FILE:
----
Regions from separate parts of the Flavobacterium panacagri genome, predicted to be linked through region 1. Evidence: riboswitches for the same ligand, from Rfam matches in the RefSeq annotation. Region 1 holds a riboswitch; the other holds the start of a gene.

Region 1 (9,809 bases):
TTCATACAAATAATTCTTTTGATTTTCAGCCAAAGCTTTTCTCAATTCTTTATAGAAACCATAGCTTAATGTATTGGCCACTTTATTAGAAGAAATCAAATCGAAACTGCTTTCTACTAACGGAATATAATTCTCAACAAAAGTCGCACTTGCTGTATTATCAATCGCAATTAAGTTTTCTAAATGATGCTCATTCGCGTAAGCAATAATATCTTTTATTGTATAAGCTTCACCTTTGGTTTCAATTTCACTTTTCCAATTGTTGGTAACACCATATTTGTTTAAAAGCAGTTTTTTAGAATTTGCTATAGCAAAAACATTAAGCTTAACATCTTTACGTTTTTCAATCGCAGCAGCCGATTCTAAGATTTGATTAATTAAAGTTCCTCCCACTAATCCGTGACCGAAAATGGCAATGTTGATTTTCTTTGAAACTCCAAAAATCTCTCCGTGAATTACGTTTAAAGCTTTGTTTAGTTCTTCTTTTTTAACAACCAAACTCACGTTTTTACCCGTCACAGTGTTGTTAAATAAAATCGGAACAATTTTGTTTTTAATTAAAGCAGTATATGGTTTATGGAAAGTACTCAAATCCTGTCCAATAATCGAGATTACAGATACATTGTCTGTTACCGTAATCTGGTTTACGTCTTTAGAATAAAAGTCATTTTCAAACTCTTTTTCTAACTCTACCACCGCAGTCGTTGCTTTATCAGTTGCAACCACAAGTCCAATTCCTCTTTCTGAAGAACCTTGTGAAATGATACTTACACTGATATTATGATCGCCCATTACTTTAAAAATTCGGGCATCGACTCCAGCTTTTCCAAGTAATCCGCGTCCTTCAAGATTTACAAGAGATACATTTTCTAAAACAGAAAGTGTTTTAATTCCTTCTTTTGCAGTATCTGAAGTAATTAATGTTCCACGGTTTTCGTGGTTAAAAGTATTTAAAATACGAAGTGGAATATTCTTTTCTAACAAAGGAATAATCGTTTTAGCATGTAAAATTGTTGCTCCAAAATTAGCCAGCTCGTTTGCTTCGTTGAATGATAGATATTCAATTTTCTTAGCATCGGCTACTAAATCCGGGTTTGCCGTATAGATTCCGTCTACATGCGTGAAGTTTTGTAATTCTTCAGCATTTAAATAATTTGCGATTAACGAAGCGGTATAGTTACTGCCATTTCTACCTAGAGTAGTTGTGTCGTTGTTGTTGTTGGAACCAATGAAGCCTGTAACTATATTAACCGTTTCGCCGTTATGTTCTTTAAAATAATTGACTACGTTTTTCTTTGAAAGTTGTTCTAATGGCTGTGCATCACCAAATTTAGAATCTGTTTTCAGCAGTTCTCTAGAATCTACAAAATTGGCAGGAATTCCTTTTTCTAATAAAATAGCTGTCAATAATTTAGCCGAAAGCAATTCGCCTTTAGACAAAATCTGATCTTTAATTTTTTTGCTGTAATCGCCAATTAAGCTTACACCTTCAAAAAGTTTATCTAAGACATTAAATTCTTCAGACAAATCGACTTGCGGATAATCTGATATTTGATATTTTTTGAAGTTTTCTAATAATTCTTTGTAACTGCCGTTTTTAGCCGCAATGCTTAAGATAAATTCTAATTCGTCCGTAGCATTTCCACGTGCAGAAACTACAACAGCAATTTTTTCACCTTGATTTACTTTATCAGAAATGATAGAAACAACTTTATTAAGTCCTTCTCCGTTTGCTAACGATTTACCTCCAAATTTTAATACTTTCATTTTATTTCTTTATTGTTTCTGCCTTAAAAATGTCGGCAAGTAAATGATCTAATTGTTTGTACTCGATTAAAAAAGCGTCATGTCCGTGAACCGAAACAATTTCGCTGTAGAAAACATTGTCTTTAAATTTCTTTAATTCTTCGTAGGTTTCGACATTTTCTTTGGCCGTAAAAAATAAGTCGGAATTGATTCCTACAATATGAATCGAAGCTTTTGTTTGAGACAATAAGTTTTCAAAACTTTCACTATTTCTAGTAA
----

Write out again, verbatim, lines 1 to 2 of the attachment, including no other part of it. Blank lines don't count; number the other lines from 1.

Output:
Regions from separate parts of the Flavobacterium panacagri genome, predicted to be linked through region 1. Evidence: riboswitches for the same ligand, from Rfam matches in the RefSeq annotation. Region 1 holds a riboswitch; the other holds the start of a gene.

Region 1 (9,809 bases):